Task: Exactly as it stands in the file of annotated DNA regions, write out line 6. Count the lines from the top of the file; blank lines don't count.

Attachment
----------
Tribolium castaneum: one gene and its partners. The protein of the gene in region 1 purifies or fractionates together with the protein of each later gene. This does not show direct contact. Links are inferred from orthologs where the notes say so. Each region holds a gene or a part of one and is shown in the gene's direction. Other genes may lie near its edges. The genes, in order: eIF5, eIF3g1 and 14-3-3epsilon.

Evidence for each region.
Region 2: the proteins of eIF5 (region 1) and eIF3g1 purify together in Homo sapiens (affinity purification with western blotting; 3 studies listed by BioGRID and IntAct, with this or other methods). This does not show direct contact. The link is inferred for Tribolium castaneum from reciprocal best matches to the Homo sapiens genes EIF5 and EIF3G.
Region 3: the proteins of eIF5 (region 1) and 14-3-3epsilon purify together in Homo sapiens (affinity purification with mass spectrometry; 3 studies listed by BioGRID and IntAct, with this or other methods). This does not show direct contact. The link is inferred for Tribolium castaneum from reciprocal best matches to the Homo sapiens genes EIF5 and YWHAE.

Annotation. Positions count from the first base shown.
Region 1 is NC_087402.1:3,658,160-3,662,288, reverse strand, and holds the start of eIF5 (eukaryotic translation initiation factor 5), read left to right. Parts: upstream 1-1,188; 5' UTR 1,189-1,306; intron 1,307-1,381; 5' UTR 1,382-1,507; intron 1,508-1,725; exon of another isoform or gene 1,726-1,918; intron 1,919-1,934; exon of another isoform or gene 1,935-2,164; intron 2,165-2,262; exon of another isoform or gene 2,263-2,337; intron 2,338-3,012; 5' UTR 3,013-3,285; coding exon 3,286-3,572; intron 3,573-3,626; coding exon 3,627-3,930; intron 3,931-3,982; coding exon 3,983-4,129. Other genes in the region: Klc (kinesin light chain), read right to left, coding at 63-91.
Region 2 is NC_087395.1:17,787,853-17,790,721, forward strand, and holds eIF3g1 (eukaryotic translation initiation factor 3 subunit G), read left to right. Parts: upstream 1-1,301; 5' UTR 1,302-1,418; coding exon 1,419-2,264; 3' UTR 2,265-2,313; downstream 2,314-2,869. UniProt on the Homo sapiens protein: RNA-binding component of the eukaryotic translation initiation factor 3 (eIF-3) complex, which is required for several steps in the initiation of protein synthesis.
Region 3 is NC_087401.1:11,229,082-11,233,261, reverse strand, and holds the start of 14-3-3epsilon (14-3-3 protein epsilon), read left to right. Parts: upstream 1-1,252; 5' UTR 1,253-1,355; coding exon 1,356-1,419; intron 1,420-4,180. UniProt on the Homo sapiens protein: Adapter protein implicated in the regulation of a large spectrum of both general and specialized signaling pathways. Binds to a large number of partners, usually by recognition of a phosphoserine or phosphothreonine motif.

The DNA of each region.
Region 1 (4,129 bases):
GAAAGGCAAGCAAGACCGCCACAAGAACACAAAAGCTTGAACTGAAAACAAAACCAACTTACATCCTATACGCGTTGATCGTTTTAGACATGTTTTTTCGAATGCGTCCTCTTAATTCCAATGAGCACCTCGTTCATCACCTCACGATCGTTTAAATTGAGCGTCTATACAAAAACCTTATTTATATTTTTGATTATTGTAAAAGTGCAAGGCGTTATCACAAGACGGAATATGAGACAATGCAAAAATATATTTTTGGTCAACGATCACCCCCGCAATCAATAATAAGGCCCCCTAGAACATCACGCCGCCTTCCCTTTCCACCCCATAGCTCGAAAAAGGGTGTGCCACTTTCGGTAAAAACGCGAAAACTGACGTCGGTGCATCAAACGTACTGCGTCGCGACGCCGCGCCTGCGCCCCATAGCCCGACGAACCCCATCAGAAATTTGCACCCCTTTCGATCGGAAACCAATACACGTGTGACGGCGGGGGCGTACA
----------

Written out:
Region 1 is NC_087402.1:3,658,160-3,662,288, reverse strand, and holds the start of eIF5 (eukaryotic translation initiation factor 5), read left to right. Parts: upstream 1-1,188; 5' UTR 1,189-1,306; intron 1,307-1,381; 5' UTR 1,382-1,507; intron 1,508-1,725; exon of another isoform or gene 1,726-1,918; intron 1,919-1,934; exon of another isoform or gene 1,935-2,164; intron 2,165-2,262; exon of another isoform or gene 2,263-2,337; intron 2,338-3,012; 5' UTR 3,013-3,285; coding exon 3,286-3,572; intron 3,573-3,626; coding exon 3,627-3,930; intron 3,931-3,982; coding exon 3,983-4,129. Other genes in the region: Klc (kinesin light chain), read right to left, coding at 63-91.